Construction Management Contracts-CMc

AIA Contract Document A133 – 2009

Standard Form of Agreement Between Owner and Construction Manager as Constructor where the basis of payment is a Cost of the Work Plus a Fee with a Guaranteed Maximum Price  (sometimes referred to as CM at Risk due to the guarantee)

Perhaps an explanation of what a construction manager (CM) should provide to an owner as conceived originally would help.  CM started in California in the mid 60’s as best anyone can determine.  Someone thought: since the general contractor has become not much more than a broker of subcontractors, why not, eliminate them entirely from the process.  After all, they bid out in most cases, at least eighty percent of the work (80%).  This would eliminate all the monies of markup on their subcontractors.  And, in their place use a construction manager for a predetermined fee; and, one without any affiliations with the design or construction process, and therefore no conflict of interest.  Hire them early to bring their construction expertise into the design for optimizing materials and minimizing costs.  Have them bid the project to enhance local participation.  Then, install a site construction manager to oversee the construction.  Thus, assuring quality work without any conflict of interest involved where profit is a motivator.  The owners, under this method, feel they have a true unbiased advocate for their interest.

Currently, there is a push by general contractors in Indiana to talk counties/owners into using CMc, now allowed, form of contract.  By the vary title, you can see that they would be allowed to do construction work at the site, which of course flies in the face of the potential for a conflict of interest.  It also would cause an owner to wonder just how competitive has this portion of the work been.

The title further indicates that the charge for using this method would be the “Cost of the work plus a Fee”.  So, in the selling process the ‘pitch’ is always the Fee.  There is never a discussion of the other monies that would be gotten per the contract language.  So, if the firm says my fee is 3% the potential client thinks that’s more than reasonable, if that were the extent of it!

This is an actual example of a recent situation in Indiana.  The county was charged a fee of 3% plus $20,000 for the work on preconstruction/design and they were told the firm would guarantee the costs.  We will discuss the validity of this guarantee later.  So what is this “cost of the work” that the 3% is applied to?  This is defined by seeing the thirty six (36) paragraphs in the contract, of what is included in that phrase.  The items included are obviously too lengthy to list here but let it be said that they cover the “kitchen sink”.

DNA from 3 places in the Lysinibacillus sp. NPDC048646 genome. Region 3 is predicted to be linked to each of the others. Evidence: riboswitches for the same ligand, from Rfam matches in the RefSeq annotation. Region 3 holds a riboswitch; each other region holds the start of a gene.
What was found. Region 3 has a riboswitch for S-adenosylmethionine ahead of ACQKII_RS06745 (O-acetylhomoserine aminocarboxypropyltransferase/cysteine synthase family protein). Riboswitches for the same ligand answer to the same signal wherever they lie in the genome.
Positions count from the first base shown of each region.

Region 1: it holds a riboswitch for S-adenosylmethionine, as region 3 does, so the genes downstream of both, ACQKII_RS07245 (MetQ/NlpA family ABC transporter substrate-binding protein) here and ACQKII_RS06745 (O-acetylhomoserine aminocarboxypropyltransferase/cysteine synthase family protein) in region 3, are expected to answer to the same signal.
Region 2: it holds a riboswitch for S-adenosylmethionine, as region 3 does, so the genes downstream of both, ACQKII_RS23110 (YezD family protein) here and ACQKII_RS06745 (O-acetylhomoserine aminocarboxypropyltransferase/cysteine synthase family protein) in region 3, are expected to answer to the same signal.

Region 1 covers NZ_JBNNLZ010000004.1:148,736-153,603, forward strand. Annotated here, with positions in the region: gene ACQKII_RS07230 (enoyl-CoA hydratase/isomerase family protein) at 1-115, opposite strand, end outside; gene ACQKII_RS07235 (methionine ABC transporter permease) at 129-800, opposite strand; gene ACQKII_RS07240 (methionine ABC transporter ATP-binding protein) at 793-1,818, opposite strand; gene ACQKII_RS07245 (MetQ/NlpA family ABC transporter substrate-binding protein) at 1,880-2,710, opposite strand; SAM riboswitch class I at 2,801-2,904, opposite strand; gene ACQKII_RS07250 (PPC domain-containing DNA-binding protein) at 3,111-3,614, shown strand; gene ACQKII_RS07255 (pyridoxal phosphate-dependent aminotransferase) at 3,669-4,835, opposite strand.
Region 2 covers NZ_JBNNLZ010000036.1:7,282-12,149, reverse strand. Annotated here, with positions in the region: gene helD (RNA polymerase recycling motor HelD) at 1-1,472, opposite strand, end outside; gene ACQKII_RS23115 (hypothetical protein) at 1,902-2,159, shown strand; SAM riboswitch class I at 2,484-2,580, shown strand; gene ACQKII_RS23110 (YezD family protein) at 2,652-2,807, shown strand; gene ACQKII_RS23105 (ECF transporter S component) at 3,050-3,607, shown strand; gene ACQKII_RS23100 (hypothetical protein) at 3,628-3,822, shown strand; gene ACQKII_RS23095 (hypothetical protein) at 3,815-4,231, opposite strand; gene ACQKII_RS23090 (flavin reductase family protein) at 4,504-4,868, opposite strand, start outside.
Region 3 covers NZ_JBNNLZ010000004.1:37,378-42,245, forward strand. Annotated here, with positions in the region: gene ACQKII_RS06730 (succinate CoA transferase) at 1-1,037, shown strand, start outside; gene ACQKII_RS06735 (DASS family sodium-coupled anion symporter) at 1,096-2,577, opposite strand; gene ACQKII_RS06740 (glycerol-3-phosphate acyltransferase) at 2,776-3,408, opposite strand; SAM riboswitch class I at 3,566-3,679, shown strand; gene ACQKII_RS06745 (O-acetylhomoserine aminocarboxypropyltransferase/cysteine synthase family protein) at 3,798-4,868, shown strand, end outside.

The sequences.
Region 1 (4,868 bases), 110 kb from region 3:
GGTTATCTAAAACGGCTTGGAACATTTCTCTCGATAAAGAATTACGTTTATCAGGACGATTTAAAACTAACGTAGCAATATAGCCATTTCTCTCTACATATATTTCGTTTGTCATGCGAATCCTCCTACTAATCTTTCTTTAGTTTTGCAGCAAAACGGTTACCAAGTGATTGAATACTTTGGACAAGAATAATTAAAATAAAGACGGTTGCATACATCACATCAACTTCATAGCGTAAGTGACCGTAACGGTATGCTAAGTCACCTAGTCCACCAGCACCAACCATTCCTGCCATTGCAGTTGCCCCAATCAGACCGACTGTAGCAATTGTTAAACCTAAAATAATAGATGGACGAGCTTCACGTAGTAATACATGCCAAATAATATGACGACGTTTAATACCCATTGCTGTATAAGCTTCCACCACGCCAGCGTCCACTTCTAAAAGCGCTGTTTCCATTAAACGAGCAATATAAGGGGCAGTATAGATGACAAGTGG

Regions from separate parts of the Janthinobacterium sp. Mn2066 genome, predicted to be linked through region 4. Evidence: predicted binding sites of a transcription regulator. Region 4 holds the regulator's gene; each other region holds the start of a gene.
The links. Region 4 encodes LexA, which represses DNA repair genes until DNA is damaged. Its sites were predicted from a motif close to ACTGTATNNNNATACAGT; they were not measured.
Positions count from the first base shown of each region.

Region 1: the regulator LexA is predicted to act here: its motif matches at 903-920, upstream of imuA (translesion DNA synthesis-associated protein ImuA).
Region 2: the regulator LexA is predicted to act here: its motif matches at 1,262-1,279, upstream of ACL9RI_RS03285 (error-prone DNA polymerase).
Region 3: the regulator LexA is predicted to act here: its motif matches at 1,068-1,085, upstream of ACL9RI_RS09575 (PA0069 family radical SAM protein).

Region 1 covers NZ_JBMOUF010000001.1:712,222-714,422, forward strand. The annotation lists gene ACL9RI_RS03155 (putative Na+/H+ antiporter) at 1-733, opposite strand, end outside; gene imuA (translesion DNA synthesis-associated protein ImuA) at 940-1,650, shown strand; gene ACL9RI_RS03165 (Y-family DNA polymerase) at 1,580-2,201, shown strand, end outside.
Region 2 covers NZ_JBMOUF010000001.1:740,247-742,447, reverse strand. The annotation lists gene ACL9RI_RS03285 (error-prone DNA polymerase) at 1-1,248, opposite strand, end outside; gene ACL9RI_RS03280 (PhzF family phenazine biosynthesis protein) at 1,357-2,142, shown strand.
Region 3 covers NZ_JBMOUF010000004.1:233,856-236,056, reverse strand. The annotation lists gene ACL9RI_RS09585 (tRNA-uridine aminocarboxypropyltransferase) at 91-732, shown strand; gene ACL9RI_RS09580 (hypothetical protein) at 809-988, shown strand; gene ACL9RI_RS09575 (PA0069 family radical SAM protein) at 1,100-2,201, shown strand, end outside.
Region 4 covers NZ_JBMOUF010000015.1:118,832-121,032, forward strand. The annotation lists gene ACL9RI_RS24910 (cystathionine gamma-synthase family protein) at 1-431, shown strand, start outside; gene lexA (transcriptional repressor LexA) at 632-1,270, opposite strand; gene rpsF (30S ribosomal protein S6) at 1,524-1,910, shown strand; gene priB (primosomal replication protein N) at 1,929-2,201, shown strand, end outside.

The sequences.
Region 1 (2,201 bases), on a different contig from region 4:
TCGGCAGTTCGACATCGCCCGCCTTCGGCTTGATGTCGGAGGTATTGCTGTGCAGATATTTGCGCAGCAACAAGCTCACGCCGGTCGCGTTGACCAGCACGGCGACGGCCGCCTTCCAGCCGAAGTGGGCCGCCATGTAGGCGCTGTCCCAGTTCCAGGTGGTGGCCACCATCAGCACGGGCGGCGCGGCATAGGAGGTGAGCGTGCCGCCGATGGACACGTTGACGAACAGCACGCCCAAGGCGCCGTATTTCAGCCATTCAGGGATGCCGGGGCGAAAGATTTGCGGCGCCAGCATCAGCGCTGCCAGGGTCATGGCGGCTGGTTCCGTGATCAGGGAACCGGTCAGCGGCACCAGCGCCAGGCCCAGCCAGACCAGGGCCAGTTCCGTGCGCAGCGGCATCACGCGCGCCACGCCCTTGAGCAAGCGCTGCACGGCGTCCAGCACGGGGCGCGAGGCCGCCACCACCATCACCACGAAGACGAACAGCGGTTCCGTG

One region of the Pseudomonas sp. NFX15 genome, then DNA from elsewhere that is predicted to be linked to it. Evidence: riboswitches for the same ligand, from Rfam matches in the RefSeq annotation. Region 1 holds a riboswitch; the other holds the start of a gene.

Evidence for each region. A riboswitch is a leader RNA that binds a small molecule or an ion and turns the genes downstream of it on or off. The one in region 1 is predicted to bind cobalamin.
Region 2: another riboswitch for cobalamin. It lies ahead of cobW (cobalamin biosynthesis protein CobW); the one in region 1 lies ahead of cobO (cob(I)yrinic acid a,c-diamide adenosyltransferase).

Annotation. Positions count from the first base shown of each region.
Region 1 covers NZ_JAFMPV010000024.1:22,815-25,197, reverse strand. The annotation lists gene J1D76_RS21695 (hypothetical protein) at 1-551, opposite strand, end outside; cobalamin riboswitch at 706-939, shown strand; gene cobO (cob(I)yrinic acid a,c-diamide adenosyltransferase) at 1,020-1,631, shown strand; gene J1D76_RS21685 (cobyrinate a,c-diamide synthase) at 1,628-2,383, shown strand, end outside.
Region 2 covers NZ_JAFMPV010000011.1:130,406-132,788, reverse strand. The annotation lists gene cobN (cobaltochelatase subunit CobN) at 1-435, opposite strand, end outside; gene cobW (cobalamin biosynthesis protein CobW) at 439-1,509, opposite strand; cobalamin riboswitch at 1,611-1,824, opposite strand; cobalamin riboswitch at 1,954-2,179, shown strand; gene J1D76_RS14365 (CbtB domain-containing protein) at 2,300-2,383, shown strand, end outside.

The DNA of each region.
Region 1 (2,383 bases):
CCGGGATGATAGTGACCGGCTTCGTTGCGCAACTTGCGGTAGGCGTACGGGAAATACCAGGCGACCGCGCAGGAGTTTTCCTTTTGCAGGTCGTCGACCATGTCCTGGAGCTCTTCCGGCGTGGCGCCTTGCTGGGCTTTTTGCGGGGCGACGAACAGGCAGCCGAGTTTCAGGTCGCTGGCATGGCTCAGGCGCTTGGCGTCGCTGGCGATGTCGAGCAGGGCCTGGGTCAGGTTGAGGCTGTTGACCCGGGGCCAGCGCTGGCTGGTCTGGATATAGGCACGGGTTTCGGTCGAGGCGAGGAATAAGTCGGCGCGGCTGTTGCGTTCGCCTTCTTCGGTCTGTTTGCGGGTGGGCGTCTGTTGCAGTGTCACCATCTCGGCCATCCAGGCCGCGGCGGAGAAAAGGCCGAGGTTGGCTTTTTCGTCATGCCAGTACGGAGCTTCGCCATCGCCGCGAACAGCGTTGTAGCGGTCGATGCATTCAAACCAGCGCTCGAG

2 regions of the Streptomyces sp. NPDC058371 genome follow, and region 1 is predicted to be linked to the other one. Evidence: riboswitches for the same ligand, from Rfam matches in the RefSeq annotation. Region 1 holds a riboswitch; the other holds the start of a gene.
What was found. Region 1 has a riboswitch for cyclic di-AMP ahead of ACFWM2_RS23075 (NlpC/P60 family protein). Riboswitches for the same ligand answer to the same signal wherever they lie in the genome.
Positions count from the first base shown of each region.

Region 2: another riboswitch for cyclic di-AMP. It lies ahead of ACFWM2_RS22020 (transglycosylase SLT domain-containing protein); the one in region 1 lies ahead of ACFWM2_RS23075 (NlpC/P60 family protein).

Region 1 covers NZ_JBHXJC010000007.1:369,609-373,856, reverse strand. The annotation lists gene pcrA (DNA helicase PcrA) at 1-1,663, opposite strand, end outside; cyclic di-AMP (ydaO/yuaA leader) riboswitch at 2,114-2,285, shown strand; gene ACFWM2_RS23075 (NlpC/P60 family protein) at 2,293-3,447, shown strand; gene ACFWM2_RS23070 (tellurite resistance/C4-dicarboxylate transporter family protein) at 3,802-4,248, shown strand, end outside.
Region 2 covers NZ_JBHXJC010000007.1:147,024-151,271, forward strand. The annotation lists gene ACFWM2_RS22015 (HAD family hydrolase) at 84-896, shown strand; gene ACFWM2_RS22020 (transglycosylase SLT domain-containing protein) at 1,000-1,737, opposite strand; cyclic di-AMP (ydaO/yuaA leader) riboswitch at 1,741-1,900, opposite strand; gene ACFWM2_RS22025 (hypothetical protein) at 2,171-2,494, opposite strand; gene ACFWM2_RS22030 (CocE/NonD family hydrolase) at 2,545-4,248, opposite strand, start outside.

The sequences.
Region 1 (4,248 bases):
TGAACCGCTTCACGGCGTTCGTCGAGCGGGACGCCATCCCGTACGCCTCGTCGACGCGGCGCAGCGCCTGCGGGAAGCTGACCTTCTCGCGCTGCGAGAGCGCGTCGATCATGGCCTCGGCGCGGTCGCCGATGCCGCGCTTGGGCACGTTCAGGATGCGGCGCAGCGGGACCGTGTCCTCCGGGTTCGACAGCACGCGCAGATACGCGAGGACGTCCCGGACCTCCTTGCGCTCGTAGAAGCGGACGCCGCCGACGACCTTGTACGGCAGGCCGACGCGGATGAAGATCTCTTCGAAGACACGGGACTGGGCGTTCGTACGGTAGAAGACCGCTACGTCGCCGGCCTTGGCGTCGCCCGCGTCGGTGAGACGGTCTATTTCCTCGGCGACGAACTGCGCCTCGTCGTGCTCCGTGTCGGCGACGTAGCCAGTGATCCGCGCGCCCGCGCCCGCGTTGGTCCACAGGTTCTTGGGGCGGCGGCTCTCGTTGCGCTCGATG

Before we get into this “guarantee” there are several items that find their way into enhancing the fee.  The owner pays for a portion of the firm’s annual insurance costs, to the tune of over a hundred thousand dollars (referred to in the contract as “Misc. costs”.  They also paid for a performance bond of almost two hundred thousand.  But what’s interesting, is that all the subcontractors provided their individual performance bonds.  Yes, that is insuring the performance twice!

The contingency is established exclusively and spent exclusively by the construction manager (the architect nor owner have any say in how much or how it is spent) and is considered part of the “cost of the work”.  And, this is not to be used for change orders.  Those monies would be in the individual sub contracts called “allowance contingency”.  They put the money by direction of the CM in their individual bids (buried if you will).

The field staff, which in this case is defined by four individuals costing over five hundred thousand, are part of general conditions.  So, prudence would say to put as much staff in the field as possible,  cost beyond the 3%.

So simply, the cost of the work, here has the subcontractors, general conditions (field staff) and any number of other misc. items to apply the 3% to.  Of course the bond cost, and the insurance cost is over and above.

In conclusion: The bottom line—Para. #5 “Owner will not share any savings below the GMP.  So, CMc’s get all the manpower paid for, all the bond and insurance, inflate the contingencies and exclusively control them and at the end keep what’s left.  This could be, of the money allocated by them for a contingency, well over seven hundred thousand in the example.

The other most accepted part of the pitch is “CMc guarantee the costs and take all the risk”.  When one considers that the guarantee does not come until all bids are in hand, the contingencies are over inflated, controlled by the construction manager and the performance bonds are carried by the subcontractors-what exactly is the risk and at that point the guarantee is virtually meaningless.

So, if you are inclined to drink the kool-aid of an apparent low fee and “we guarantee the costs and take all the risks” you might want to reconsider what you are embarking on.  What starts out as a 3% fee could well blossom into an 8% fee.  And the guarantee-well if anyone thinks a firm is going to put themselves at risk for this kind of money-naïve?